It is reported that the oil distilled in India is occasionally adulterated with castor oil or with the fatty oil from the seeds of the sandalwood tree which is used as a lamp oil. Admixtures of sesame oil, liquid paraffin and linseed oils are said not to be uncommon in India.
The best method to determine the purity of sandalwood oil or to ascertain the amount of adulterant present, is to determine its santalol percentage. Good oils contain mostly from 94 to 98 p. c, but never below 90 p. c. of santalol.
Parryl) was the first to suggest the test for santalol Dy heating the oil with glacial acetic acid in a closed container to 150°, thus converting the alcohol into its acetate and to saponify the ester by means of alcoholic potassium hydroxide. According to Schimmel & Co.2), however, it is more expedient to determine alcohols in volatile oils by means of acetic acid anhydride.
The process is carried out in the following manner:8)
In an acetylation flask 10 cc. of sandalwood oil are mixed with an equal volume of acetic acid anhydride, 2 g. of fused sodium acetate and a few fragments of porous tile are added and the mixture is heated to gentle boiling for an hour. Upon cooling some water is added to the contents of the flask, the mixture heated for 1/4 hour on a water bath with occasional shaking in order to decompose the excess of acetic acid anhydride. The mixture is again allowed to cool, the oily layer separated from the aqueous layer by means of a separating funnel, and the oil washed with water or, better still, with sodium chloride solution until the wash water remains neutral. Of the acetylized oil, dried with anhydrous sodium sulphate, 1,5 to 2 g. are saponified with 20 cc. of half normal alcoholic potassium hydroxide solution after any free acid that may have remained in the oil has been carefully neutralized. The amount of potassium hydroxide consumed is ascertained by titration with half-normal sulphuric acid.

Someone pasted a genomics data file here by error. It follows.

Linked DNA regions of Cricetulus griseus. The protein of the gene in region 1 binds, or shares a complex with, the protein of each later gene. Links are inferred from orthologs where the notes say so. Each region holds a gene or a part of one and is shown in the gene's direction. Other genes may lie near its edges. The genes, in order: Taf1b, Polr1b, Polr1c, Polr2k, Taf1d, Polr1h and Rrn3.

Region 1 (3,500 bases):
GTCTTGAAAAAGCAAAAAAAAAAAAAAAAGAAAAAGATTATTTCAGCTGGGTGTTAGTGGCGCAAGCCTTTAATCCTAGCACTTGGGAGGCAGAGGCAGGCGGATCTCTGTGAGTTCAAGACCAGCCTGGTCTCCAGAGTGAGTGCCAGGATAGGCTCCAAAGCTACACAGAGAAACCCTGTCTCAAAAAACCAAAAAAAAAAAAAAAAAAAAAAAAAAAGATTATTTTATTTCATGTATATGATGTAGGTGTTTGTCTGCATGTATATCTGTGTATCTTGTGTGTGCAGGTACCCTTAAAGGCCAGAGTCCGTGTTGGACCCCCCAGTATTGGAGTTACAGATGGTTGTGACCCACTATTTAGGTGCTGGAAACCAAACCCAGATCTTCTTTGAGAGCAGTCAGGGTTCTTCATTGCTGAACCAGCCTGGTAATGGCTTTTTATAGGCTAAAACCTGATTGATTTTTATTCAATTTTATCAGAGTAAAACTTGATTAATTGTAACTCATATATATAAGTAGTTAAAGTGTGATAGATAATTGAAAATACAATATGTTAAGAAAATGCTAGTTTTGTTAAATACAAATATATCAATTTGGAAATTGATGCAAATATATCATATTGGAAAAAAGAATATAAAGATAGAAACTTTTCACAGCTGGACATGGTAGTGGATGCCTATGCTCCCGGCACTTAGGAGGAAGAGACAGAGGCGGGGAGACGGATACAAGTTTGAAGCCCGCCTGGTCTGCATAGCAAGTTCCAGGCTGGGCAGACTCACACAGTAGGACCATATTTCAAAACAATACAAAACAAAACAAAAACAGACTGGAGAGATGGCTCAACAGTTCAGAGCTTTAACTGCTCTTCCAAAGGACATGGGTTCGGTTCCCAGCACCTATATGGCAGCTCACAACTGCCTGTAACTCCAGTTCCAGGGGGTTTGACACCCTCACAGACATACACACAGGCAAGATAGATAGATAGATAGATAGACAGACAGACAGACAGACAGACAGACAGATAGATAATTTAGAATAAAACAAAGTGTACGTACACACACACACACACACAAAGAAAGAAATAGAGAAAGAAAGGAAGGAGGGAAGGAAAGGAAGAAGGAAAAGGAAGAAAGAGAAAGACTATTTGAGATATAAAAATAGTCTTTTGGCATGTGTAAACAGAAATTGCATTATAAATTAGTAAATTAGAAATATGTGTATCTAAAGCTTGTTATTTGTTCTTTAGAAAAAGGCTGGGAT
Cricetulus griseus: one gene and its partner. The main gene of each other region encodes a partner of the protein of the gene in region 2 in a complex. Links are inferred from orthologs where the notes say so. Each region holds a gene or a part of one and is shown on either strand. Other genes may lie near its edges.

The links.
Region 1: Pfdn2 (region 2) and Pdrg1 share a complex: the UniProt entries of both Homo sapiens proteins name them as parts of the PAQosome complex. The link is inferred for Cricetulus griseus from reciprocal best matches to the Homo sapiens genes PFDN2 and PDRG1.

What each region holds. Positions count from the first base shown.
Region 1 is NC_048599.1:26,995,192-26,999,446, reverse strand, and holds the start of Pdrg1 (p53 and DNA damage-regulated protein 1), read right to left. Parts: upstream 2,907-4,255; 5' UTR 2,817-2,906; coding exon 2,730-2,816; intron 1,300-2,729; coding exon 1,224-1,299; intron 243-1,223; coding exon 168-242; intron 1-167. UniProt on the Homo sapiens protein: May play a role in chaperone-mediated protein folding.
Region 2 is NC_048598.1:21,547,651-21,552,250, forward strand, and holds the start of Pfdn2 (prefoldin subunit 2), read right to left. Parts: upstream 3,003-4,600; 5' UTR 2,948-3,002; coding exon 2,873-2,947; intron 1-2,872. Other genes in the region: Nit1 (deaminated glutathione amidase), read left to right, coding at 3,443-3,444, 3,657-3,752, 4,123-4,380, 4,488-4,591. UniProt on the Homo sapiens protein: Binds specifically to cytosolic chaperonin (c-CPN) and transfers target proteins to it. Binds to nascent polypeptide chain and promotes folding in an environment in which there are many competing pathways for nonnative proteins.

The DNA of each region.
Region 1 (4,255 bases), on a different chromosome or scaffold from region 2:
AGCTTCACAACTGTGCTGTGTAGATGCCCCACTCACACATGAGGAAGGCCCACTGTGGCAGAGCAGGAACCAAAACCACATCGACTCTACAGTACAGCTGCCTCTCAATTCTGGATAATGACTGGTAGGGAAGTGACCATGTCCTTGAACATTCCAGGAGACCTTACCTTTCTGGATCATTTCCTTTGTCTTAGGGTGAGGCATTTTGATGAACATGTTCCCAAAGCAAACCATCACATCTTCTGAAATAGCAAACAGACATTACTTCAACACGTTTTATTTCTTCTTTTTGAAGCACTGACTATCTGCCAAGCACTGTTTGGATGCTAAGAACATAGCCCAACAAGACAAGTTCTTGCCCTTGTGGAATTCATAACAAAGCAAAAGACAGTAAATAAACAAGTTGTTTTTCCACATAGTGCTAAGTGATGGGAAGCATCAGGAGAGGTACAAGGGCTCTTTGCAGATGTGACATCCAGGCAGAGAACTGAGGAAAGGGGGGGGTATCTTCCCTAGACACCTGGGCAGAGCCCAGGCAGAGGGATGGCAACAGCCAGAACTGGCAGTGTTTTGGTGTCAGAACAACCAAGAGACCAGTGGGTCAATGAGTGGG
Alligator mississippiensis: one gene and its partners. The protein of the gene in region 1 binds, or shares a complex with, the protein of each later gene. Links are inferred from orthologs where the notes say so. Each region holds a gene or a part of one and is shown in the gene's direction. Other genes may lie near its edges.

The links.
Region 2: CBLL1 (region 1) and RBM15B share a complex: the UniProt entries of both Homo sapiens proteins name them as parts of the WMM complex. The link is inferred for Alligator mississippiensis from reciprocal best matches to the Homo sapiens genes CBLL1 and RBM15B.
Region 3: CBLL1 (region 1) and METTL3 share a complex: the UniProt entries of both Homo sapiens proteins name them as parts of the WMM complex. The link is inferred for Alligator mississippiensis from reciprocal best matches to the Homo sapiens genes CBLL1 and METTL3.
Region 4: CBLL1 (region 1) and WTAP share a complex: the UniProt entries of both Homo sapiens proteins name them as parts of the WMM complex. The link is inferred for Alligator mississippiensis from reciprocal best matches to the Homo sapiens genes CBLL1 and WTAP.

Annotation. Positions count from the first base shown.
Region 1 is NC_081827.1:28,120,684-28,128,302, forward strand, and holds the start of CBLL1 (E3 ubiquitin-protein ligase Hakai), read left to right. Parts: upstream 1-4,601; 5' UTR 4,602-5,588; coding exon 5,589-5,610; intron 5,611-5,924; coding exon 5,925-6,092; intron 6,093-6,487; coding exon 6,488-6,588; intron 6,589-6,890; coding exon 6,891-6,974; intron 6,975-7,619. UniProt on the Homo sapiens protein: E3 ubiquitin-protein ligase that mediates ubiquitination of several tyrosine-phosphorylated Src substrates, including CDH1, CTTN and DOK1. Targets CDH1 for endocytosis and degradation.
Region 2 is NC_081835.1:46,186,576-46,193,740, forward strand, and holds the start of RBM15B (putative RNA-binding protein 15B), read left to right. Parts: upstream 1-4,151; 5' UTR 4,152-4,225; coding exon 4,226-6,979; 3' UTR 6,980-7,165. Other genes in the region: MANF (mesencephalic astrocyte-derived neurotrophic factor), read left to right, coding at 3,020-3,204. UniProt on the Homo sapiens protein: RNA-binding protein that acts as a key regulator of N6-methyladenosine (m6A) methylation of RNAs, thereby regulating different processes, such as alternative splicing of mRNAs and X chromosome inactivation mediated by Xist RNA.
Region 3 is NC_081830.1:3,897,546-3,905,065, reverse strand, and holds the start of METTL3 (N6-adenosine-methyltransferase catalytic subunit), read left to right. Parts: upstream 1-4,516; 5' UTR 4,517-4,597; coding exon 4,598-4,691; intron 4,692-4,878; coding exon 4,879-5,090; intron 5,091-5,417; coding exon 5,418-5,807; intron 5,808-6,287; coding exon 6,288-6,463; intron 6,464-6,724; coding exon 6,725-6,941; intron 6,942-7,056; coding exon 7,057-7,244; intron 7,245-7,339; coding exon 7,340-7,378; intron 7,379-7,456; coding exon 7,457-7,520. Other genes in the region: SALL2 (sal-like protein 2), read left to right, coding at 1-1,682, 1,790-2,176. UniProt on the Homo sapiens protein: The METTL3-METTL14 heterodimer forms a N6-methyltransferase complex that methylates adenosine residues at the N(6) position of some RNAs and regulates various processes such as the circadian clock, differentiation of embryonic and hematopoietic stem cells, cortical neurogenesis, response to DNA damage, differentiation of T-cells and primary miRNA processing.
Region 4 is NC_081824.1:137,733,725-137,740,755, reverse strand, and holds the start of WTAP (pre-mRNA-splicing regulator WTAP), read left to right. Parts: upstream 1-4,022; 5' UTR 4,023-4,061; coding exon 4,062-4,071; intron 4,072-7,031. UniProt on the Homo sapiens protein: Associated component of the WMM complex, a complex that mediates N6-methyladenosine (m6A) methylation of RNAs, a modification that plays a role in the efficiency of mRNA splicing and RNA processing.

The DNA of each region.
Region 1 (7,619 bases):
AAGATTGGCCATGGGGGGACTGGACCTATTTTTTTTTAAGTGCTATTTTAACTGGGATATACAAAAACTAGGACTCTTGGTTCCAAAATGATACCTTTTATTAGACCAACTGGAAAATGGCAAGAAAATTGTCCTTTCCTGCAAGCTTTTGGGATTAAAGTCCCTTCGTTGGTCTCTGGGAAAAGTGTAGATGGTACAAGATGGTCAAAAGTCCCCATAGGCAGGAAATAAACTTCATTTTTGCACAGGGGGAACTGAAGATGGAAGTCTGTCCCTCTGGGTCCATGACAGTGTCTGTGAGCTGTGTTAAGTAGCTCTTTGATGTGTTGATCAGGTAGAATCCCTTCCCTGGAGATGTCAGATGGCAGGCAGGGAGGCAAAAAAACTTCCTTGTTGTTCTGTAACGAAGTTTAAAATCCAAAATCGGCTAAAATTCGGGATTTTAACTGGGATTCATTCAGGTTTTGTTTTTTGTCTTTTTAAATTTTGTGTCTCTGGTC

1) Pharmaceutical Journ. 55 (1895), 118.
2) Report of Schimmel & Co. October 1895, 43.
3) See also vol. I, p. 570.
The santalol content C15H24O1) is then ascertained by means of the following formula 2): P = a. 11 / s - a.0,021 a = the number of cc. of half-normal potassium hydroxide solution.
P=the santalol content of the original oil.
s = the amount in grams of acetylated oil used for saponification.
Frequently the determination of the physical constants suffices to distinguish a pure oil from an adulterated one. In all cases, however, adulterations can be definitely ascertained by means of the santalol test which has been introduced by the more recent pharmacopoeias. Hence it is unnecessary to resort to the wholly unscientific and misleading color reactions that are still recommended occasionally3).